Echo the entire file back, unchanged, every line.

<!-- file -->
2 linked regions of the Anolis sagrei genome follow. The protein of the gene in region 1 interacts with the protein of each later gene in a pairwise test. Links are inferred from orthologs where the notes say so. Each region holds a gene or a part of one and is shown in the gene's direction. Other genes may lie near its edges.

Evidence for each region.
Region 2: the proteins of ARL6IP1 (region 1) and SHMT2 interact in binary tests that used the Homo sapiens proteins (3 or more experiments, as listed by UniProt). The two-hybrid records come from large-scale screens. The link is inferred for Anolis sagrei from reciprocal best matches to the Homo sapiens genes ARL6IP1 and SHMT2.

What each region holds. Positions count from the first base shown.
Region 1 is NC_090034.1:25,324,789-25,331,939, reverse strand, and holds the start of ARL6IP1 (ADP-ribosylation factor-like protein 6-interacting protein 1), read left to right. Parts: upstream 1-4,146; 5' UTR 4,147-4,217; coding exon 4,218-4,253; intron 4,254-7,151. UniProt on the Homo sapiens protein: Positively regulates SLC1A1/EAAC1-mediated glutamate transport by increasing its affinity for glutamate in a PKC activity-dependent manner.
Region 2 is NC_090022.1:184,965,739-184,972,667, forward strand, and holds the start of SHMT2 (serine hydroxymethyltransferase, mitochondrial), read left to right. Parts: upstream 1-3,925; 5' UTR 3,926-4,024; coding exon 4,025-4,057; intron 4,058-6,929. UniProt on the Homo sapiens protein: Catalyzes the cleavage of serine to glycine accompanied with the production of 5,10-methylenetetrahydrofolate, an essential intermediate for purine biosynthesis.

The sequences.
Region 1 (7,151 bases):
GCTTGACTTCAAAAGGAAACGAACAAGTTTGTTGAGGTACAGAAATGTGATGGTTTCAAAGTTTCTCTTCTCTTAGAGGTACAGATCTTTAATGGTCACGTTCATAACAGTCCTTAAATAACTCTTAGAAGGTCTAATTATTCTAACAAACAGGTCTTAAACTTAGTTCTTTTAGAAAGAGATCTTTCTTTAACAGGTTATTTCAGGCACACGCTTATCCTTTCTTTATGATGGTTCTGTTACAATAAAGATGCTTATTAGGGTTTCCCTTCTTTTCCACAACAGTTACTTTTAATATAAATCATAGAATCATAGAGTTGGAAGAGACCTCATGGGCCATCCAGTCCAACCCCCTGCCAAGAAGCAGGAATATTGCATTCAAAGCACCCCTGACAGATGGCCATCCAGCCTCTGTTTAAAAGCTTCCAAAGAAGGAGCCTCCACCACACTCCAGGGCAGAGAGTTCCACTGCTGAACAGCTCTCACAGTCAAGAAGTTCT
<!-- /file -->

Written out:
2 linked regions of the Anolis sagrei genome follow. The protein of the gene in region 1 interacts with the protein of each later gene in a pairwise test. Links are inferred from orthologs where the notes say so. Each region holds a gene or a part of one and is shown in the gene's direction. Other genes may lie near its edges.

Evidence for each region.
Region 2: the proteins of ARL6IP1 (region 1) and SHMT2 interact in binary tests that used the Homo sapiens proteins (3 or more experiments, as listed by UniProt). The two-hybrid records come from large-scale screens. The link is inferred for Anolis sagrei from reciprocal best matches to the Homo sapiens genes ARL6IP1 and SHMT2.

What each region holds. Positions count from the first base shown.
Region 1 is NC_090034.1:25,324,789-25,331,939, reverse strand, and holds the start of ARL6IP1 (ADP-ribosylation factor-like protein 6-interacting protein 1), read left to right. Parts: upstream 1-4,146; 5' UTR 4,147-4,217; coding exon 4,218-4,253; intron 4,254-7,151. UniProt on the Homo sapiens protein: Positively regulates SLC1A1/EAAC1-mediated glutamate transport by increasing its affinity for glutamate in a PKC activity-dependent manner.
Region 2 is NC_090022.1:184,965,739-184,972,667, forward strand, and holds the start of SHMT2 (serine hydroxymethyltransferase, mitochondrial), read left to right. Parts: upstream 1-3,925; 5' UTR 3,926-4,024; coding exon 4,025-4,057; intron 4,058-6,929. UniProt on the Homo sapiens protein: Catalyzes the cleavage of serine to glycine accompanied with the production of 5,10-methylenetetrahydrofolate, an essential intermediate for purine biosynthesis.

The sequences.
Region 1 (7,151 bases):
GCTTGACTTCAAAAGGAAACGAACAAGTTTGTTGAGGTACAGAAATGTGATGGTTTCAAAGTTTCTCTTCTCTTAGAGGTACAGATCTTTAATGGTCACGTTCATAACAGTCCTTAAATAACTCTTAGAAGGTCTAATTATTCTAACAAACAGGTCTTAAACTTAGTTCTTTTAGAAAGAGATCTTTCTTTAACAGGTTATTTCAGGCACACGCTTATCCTTTCTTTATGATGGTTCTGTTACAATAAAGATGCTTATTAGGGTTTCCCTTCTTTTCCACAACAGTTACTTTTAATATAAATCATAGAATCATAGAGTTGGAAGAGACCTCATGGGCCATCCAGTCCAACCCCCTGCCAAGAAGCAGGAATATTGCATTCAAAGCACCCCTGACAGATGGCCATCCAGCCTCTGTTTAAAAGCTTCCAAAGAAGGAGCCTCCACCACACTCCAGGGCAGAGAGTTCCACTGCTGAACAGCTCTCACAGTCAAGAAGTTCT